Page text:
Ateas (ca. 429 BC – 339 BC) was described in Greek and Roman sources as the most powerful king of Scythia, who lost his life and empire in the conflict with Philip II of Macedon in 339 BC. His name also occurs as Atheas, Ateia, Ataias, and Ateus.
Unification of Scythia
It is not certain if Ateas was connected to the royal dynasty of Scythia; most historians view him as an usurper who ousted other Scythian kings from power and eliminated the traditional tripartite division of the Scythian society. By the 340s, he had united under his power Scythian tribes inhabiting a vast territory between the Danube and the Maeotian marshes. His purported capital was excavated by Soviet archaeologists near the town of Kamianka on the Dnieper.
Plutarch relates several anecdotes about the character of Ateas and his attitude toward Greek culture: "Ateas took prisoner Ismenias, an excellent piper, and commanded him to play; and when others admired him, he swore it was more pleasant to hear a horse neigh... Ateas wrote to Philippus: You reign over the Macedonians, men that have learned fighting; and I over the Scythians, which can fight with hunger and thirst".
Conflict with Macedon
Towards the end of his life, Ateas increasingly encroached upon the Greek-Macedonian sphere of influence in the Balkans. Greek sources record his campaign against the tribe of the Histriani in Thrace. At first Ateas found it prudent to enlist the assistance of Macedon. When Philip's troops arrived to Scythia, they were dismissed with derision: the king of the Histriani had died and military action was no longer on the agenda. Another collision between Philip and Ateas arose during the former's siege of Byzantium, when the Scythians refused to provide Macedonian troops with supplies, citing the barrenness of their land as a pretext.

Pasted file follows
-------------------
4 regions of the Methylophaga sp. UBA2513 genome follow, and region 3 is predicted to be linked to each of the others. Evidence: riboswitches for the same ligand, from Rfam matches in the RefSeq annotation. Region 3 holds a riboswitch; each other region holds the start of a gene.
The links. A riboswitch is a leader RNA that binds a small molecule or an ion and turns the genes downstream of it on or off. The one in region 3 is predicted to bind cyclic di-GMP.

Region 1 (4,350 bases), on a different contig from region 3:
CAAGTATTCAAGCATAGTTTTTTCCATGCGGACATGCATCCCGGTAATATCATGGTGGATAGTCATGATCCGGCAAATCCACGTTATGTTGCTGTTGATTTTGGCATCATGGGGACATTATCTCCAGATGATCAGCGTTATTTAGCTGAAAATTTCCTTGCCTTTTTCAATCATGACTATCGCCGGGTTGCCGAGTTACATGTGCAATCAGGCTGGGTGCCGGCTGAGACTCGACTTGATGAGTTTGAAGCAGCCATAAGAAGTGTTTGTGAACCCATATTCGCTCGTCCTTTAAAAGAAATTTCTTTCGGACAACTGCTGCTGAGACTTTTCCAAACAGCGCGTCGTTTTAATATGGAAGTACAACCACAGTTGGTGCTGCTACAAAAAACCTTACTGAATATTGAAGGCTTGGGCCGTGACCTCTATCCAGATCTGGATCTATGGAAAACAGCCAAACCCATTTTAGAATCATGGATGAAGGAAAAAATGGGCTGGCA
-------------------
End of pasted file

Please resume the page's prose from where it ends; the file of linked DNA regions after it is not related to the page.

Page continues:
These petty conflicts with Ateas gave Philip a ground for invading his dominions. The final straw was the Scythians' reluctance to allow Philip to dedicate a statue of Heracles at the Danube estuary. In 339 BC, the two armies clashed on the plains of modern-day Dobruja. Ateas was killed in action and his army was routed. Philip seems to have been wounded as well and his horse was killed in the thick of the fray.
Peace was bought at the price of concession of 20,000 Scythian women and as many steppe mares to the Macedonians. In the wake of this defeat, the empire of Ateas fell to pieces. The Scythians are presumed to have lost their dominant position in the Pontic steppe for two centuries, until the reign of Scilurus in the 2nd century BC.
- James R. Ashley. The Macedonian Empire: the era of warfare under Philip II and Alexander the Great. McFarland & Company, 2004.